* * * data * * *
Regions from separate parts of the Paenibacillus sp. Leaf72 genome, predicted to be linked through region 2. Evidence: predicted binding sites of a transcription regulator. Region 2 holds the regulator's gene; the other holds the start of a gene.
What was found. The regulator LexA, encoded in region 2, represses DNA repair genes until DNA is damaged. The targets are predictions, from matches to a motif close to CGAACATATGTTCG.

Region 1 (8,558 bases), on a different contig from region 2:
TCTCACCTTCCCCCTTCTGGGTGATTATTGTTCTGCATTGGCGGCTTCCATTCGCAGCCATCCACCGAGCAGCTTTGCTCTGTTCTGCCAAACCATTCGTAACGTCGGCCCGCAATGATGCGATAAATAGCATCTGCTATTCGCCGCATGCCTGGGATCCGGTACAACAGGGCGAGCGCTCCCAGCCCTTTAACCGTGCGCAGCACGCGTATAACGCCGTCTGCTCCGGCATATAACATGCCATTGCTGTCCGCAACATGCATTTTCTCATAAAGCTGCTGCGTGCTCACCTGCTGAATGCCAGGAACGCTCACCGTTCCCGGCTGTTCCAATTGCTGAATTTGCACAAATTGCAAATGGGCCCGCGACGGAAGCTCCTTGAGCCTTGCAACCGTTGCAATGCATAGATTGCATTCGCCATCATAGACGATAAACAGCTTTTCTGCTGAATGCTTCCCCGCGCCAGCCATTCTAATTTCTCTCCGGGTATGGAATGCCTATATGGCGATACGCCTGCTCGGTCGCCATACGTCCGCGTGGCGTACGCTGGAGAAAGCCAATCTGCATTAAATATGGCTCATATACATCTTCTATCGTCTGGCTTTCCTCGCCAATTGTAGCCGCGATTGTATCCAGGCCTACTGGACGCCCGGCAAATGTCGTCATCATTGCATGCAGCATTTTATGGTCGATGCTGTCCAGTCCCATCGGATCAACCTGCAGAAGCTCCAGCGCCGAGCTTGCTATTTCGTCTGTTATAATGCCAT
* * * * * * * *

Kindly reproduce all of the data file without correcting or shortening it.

Regions from separate parts of the Paenibacillus sp. Leaf72 genome, predicted to be linked through region 2. Evidence: predicted binding sites of a transcription regulator. Region 2 holds the regulator's gene; the other holds the start of a gene.
What was found. The regulator LexA, encoded in region 2, represses DNA repair genes until DNA is damaged. The targets are predictions, from matches to a motif close to CGAACATATGTTCG.

Region 1 (8,558 bases), on a different contig from region 2:
TCTCACCTTCCCCCTTCTGGGTGATTATTGTTCTGCATTGGCGGCTTCCATTCGCAGCCATCCACCGAGCAGCTTTGCTCTGTTCTGCCAAACCATTCGTAACGTCGGCCCGCAATGATGCGATAAATAGCATCTGCTATTCGCCGCATGCCTGGGATCCGGTACAACAGGGCGAGCGCTCCCAGCCCTTTAACCGTGCGCAGCACGCGTATAACGCCGTCTGCTCCGGCATATAACATGCCATTGCTGTCCGCAACATGCATTTTCTCATAAAGCTGCTGCGTGCTCACCTGCTGAATGCCAGGAACGCTCACCGTTCCCGGCTGTTCCAATTGCTGAATTTGCACAAATTGCAAATGGGCCCGCGACGGAAGCTCCTTGAGCCTTGCAACCGTTGCAATGCATAGATTGCATTCGCCATCATAGACGATAAACAGCTTTTCTGCTGAATGCTTCCCCGCGCCAGCCATTCTAATTTCTCTCCGGGTATGGAATGCCTATATGGCGATACGCCTGCTCGGTCGCCATACGTCCGCGTGGCGTACGCTGGAGAAAGCCAATCTGCATTAAATATGGCTCATATACATCTTCTATCGTCTGGCTTTCCTCGCCAATTGTAGCCGCGATTGTATCCAGGCCTACTGGACGCCCGGCAAATGTCGTCATCATTGCATGCAGCATTTTATGGTCGATGCTGTCCAGTCCCATCGGATCAACCTGCAGAAGCTCCAGCGCCGAGCTTGCTATTTCGTCTGTTATAATGCCAT